Visiting Little Havana in Miami. There’s always something happening!
What else can I say about Calle Ocho that you have not heard or already know? It is a place in my heart with so many fond memories. It is the place where the newly arrived Cuban immigrants would find cheap rentals or set up their business. It continues to draw immigrants to start a new life. Now home to many Central Americans and Cubans alike, Little Havana you can find hand-rolled cigars, fruit-stands, meat markets, herbal stores and windows with cafecitos(espresso shots) for only 25 cents. You should have at least ONE.
Although Miami is new, you can walk from downtown with all of its art deco high-rises right into old-time Cuba. On 8th Street (or Calle Ocho) between 12th and 27th Avenues lies a time warp into another reality. Yes, you actually do travel in time and location. I kid you not.
Restaurants and food places in Little Havana, Miami.
A good place to start your sight-seeing is (like anywhere in Miami!) with the food! Calle Ocho offers many authentic Cuban restaurants. El Pub offers traditional Cuban dishes with wonderful atmosphere; spend an afternoon browsing the Cuban memorabilia on the walls.
Another option is the Cuban hamburger at El Rey de las Fritas (The King of the Fritas). Restaurants usually serve heaping portions at affordable prices.
Visiting Little Havana, check out the Parks
At Maximo Gomez Park or Domino Park as the locals call it, you can see the older generation of Cubans meet to play dominoes or chess each day. There is a large mural depicting the Summit of the Americas in 1993.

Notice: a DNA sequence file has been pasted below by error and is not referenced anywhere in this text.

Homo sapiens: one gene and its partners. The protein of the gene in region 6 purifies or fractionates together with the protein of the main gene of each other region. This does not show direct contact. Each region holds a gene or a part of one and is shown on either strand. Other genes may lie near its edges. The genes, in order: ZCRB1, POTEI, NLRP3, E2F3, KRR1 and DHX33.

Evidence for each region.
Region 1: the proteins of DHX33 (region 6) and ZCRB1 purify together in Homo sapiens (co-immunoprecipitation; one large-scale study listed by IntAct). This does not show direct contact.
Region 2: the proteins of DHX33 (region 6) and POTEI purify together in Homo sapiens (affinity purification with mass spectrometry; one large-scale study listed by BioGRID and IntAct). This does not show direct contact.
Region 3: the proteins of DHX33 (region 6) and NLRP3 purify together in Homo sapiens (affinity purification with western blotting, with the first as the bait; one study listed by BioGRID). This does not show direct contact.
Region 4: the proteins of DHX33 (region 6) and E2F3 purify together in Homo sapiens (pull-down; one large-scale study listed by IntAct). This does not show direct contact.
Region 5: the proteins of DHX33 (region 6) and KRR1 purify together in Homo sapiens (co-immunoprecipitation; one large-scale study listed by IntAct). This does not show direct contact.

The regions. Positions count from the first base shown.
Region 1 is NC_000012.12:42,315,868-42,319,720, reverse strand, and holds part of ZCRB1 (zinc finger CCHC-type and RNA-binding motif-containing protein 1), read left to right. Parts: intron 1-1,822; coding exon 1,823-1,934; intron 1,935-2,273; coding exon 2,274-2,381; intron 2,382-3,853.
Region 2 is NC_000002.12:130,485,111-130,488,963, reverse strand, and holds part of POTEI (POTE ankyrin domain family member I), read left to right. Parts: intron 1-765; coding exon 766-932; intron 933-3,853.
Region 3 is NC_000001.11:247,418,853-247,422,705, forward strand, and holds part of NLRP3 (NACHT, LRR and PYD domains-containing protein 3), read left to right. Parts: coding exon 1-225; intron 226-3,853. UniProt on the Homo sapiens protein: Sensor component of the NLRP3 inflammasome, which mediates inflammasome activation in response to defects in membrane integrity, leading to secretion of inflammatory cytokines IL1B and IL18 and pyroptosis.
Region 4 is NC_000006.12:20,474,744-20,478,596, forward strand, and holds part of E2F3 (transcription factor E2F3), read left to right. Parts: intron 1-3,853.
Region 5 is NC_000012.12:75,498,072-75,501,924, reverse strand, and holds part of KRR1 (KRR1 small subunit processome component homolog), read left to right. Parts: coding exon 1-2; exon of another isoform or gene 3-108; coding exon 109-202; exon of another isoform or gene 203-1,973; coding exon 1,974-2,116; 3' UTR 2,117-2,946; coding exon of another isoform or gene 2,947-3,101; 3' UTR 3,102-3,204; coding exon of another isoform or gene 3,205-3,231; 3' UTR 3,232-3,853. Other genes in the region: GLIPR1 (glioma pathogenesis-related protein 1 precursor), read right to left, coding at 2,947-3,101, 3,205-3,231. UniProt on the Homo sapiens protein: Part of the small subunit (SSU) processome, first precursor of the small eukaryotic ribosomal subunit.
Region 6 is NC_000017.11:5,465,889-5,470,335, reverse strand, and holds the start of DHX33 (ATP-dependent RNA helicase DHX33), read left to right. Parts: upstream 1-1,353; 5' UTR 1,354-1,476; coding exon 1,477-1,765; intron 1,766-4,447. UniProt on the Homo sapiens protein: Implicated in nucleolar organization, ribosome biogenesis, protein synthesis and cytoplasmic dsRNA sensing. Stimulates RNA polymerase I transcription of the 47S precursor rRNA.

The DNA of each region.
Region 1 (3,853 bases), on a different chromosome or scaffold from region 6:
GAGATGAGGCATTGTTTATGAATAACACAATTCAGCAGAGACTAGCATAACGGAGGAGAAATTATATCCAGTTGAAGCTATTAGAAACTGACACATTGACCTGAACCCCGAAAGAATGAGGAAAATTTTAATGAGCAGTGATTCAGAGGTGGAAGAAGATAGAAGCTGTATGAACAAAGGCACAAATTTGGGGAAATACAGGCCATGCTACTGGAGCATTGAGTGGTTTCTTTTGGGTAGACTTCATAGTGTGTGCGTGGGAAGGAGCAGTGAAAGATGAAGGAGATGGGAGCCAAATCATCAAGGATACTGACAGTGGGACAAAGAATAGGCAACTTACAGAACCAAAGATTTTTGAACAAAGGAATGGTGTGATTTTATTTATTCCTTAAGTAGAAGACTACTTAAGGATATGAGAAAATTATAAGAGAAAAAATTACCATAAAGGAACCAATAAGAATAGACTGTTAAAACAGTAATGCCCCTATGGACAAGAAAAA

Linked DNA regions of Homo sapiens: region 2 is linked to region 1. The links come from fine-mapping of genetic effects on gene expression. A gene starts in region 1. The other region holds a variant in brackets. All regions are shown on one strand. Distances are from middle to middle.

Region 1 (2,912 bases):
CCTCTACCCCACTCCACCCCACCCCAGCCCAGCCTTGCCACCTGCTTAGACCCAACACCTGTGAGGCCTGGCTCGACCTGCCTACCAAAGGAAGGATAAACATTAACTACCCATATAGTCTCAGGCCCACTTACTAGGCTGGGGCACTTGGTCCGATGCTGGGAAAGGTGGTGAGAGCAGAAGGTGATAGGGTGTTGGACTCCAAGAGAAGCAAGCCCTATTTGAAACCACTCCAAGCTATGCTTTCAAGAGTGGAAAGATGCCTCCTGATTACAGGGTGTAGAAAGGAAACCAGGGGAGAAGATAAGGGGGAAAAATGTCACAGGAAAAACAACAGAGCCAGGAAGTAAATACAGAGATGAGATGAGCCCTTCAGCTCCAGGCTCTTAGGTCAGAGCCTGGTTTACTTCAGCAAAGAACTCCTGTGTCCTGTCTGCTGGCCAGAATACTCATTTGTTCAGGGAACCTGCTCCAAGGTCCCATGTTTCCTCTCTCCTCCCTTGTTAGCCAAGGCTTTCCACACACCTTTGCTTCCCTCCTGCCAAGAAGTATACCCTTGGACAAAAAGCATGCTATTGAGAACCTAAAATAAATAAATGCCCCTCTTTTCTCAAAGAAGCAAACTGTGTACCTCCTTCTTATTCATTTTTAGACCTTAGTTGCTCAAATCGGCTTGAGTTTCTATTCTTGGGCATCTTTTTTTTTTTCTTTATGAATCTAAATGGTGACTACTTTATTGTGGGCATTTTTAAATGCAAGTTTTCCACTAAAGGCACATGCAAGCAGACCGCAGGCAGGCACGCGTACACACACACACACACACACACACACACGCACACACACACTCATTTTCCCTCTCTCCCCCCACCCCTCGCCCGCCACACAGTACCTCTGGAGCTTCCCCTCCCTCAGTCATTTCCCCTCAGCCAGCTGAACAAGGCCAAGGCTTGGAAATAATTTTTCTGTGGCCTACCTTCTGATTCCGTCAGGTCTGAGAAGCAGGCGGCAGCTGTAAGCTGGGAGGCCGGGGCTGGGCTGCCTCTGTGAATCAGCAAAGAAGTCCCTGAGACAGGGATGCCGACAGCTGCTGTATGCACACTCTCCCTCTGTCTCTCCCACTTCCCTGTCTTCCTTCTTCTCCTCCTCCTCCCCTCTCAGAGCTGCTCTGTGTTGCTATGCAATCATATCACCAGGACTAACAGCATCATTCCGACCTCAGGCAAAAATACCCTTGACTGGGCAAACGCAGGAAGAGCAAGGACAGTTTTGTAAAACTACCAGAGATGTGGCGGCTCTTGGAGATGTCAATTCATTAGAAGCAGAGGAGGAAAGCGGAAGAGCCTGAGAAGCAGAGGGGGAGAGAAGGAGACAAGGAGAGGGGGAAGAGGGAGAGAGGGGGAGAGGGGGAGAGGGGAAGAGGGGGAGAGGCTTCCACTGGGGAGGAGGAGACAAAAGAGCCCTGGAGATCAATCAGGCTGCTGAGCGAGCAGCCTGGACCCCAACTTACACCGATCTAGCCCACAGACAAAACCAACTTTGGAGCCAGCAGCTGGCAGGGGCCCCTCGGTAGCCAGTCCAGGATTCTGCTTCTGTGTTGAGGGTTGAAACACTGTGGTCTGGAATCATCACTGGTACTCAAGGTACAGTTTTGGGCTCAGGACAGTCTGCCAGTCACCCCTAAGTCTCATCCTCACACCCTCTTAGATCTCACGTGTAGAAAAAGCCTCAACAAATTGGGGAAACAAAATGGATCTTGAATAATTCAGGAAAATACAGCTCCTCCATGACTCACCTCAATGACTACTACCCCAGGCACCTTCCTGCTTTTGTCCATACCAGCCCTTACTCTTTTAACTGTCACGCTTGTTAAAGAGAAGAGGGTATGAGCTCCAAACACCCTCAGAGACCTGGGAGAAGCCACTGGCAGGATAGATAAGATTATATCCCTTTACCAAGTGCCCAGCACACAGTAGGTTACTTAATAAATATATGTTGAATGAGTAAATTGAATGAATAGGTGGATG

Steps away you can check out the Little Havana Paseo de las Estrellas (Walk of the Stars). A smaller version, but not less important, to the one in Hollywood, stars are given to Latin American actors, writers, artists, and musicians.
At the corner of 13th Avenue lies a memorial park with monuments to many Cuban heroes.
You can see memorials to Jose Marti, Antonio Maceo (war hero), the Island of Cuba Memorial, and the Memorial Flame (to the heroes of the Bay of Pigs), a failed attempt to free Cuba. There is a large ceiba (kapok) tree with various offerings! A place for reflection and respect. A tribute to our fallen heroes who made the ultimate sacrifice.
Little Havana-When to visit and what to do.
Looking for an authentic Cuban experience? Visiting Miami at the end of the month? Then you are in luck. Called 8 comes alive as we enjoy Viernes Culturales (Cultural Friday). A large and loud Latin street party complete with music, dancing, street performers, food, the local artists showing their latest creations and last but not least, the theater. Want to learn how to dance salsa? Then check out Ball and Chain Bar and Lounge. By the way, don’t forget to have some ice cream at Azucar.
Calle Ocho Festival
Of course, in the month of March, Calle Ocho is best known as the biggest street party in the country; more than 1 million people from around the world come to this single-day event! In 1998, more than 119,000 people joined in the world’s longest conga line, and the festival still holds its place in the Guinness Book of World Records. Cubans and from all over the country return to celebrate their roots, enjoy traditional foods, see old friends and just enjoy the event.
it’s your first time on Calle Ocho you want to see it with new eyes, whether you are coming for a day in Domino Park or the Calle Ocho Festival, there’s always something new here in Little Havana. It’s a piece of history you have to see to understand.
Come and share this unique experience. Don’t leave Miami before you visit Little Havana.